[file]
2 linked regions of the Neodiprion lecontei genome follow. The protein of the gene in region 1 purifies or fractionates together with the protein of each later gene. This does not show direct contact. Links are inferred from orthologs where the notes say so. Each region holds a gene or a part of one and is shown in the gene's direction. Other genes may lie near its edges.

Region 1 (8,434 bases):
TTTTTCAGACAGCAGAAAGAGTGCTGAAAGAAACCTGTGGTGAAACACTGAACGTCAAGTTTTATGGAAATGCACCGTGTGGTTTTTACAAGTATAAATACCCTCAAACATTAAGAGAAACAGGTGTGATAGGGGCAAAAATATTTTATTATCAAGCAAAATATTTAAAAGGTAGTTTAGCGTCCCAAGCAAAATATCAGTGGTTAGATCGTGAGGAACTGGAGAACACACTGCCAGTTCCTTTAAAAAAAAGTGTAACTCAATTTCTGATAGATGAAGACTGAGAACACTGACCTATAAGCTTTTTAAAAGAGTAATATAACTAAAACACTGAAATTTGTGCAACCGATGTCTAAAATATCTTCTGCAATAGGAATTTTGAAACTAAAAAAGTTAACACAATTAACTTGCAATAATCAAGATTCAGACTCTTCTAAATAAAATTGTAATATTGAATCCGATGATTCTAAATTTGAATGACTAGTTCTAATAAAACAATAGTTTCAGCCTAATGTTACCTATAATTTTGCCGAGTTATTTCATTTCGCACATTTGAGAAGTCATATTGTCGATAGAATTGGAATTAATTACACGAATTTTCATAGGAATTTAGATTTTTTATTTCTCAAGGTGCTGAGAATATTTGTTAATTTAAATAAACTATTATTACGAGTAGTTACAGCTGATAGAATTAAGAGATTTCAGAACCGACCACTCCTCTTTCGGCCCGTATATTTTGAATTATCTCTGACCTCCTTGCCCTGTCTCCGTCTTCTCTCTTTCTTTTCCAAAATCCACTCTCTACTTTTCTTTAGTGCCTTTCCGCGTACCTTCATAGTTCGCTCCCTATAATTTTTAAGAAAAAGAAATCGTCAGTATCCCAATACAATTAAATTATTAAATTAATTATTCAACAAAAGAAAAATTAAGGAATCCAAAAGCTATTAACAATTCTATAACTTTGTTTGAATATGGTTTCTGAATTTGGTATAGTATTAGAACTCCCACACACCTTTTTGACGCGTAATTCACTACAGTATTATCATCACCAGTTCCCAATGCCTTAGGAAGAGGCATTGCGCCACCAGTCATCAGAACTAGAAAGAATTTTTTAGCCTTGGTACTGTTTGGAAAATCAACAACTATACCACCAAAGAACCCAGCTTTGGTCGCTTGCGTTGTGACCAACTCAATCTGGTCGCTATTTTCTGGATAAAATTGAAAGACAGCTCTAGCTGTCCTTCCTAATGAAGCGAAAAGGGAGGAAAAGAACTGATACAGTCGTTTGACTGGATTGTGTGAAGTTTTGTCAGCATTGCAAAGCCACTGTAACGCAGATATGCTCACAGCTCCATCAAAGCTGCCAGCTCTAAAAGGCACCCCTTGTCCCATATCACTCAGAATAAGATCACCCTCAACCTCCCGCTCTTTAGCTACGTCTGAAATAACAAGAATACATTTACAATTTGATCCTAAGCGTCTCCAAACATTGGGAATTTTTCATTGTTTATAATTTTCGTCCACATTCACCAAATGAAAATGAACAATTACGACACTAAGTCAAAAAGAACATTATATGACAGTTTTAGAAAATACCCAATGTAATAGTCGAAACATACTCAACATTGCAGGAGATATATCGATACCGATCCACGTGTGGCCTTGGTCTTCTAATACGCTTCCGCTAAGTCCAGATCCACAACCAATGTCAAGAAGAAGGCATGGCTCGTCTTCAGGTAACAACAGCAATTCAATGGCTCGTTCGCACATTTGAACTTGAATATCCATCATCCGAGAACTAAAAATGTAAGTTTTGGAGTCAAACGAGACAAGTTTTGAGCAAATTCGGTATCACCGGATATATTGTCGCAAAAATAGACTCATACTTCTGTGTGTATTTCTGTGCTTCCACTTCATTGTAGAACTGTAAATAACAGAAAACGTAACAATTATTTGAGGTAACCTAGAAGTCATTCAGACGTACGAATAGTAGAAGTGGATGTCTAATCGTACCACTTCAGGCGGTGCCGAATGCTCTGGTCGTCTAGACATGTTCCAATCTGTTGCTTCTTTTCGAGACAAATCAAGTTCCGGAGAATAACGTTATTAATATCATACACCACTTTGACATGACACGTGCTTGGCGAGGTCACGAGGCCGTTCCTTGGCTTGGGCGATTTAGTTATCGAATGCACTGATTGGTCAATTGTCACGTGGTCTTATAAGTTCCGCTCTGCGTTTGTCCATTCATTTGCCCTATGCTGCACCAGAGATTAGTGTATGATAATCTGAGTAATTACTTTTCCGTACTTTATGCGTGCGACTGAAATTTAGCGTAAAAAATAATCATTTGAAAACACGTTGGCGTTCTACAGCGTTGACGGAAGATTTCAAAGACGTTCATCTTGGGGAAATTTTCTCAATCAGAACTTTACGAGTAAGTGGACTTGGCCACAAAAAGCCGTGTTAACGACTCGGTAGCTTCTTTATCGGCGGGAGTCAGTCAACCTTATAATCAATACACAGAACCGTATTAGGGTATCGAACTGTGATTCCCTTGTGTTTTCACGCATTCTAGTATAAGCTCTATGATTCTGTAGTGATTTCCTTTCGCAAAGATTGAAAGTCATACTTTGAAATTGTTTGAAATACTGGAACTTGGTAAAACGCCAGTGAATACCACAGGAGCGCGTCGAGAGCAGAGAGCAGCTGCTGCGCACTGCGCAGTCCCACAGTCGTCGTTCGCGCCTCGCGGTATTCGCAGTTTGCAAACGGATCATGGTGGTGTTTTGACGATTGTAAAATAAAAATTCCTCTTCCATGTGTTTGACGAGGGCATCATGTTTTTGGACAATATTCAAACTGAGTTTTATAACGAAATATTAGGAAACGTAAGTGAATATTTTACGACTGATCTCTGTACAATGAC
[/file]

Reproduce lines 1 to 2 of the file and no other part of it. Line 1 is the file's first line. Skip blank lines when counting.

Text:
2 linked regions of the Neodiprion lecontei genome follow. The protein of the gene in region 1 purifies or fractionates together with the protein of each later gene. This does not show direct contact. Links are inferred from orthologs where the notes say so. Each region holds a gene or a part of one and is shown in the gene's direction. Other genes may lie near its edges.

Region 1 (8,434 bases):